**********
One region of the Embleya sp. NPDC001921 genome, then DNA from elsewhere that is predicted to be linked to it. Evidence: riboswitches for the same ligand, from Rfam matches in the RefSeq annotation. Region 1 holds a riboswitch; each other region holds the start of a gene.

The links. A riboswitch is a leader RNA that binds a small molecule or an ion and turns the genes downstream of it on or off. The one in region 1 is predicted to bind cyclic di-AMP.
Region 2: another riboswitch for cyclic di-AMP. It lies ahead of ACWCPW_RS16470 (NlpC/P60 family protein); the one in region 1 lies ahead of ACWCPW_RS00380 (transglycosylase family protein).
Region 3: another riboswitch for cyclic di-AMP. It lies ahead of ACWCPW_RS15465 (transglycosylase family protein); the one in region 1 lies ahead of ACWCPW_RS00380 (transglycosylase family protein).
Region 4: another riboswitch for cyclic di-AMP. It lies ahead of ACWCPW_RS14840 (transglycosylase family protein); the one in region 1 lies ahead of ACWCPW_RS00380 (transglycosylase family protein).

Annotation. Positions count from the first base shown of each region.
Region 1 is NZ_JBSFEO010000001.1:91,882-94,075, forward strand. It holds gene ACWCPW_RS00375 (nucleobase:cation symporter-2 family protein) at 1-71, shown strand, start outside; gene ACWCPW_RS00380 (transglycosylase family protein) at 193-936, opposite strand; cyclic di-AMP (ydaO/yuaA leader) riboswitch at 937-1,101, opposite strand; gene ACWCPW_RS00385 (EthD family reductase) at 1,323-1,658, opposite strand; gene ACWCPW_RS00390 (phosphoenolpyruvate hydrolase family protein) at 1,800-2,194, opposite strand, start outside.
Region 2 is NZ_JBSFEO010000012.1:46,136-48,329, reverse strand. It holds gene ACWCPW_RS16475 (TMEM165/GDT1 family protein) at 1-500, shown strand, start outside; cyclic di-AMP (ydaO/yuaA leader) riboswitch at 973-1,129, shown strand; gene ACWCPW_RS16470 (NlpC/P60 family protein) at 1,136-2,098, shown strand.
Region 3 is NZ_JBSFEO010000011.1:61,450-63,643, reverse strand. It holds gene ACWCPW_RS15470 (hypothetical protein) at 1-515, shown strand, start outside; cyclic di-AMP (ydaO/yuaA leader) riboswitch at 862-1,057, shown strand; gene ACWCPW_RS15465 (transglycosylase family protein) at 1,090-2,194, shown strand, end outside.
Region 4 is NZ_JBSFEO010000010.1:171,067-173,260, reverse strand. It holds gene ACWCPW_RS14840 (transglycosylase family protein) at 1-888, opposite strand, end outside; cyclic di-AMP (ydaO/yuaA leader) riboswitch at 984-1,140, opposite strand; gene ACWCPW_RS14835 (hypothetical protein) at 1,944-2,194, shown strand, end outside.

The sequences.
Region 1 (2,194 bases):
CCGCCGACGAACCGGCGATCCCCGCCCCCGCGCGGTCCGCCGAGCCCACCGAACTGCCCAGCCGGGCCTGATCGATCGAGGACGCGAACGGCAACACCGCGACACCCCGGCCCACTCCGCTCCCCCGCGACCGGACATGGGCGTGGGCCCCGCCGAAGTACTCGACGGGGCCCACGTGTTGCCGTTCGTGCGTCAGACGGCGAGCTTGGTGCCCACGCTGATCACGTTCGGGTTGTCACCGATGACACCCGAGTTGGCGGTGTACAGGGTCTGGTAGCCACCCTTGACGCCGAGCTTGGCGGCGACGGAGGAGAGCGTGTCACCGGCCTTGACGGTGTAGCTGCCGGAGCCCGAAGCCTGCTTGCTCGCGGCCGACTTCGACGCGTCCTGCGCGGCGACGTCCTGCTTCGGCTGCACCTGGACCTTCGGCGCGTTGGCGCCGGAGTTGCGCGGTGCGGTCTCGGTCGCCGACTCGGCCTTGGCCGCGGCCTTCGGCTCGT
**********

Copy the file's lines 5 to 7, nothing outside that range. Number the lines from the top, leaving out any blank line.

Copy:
Region 4: another riboswitch for cyclic di-AMP. It lies ahead of ACWCPW_RS14840 (transglycosylase family protein); the one in region 1 lies ahead of ACWCPW_RS00380 (transglycosylase family protein).

Annotation. Positions count from the first base shown of each region.
Region 1 is NZ_JBSFEO010000001.1:91,882-94,075, forward strand. It holds gene ACWCPW_RS00375 (nucleobase:cation symporter-2 family protein) at 1-71, shown strand, start outside; gene ACWCPW_RS00380 (transglycosylase family protein) at 193-936, opposite strand; cyclic di-AMP (ydaO/yuaA leader) riboswitch at 937-1,101, opposite strand; gene ACWCPW_RS00385 (EthD family reductase) at 1,323-1,658, opposite strand; gene ACWCPW_RS00390 (phosphoenolpyruvate hydrolase family protein) at 1,800-2,194, opposite strand, start outside.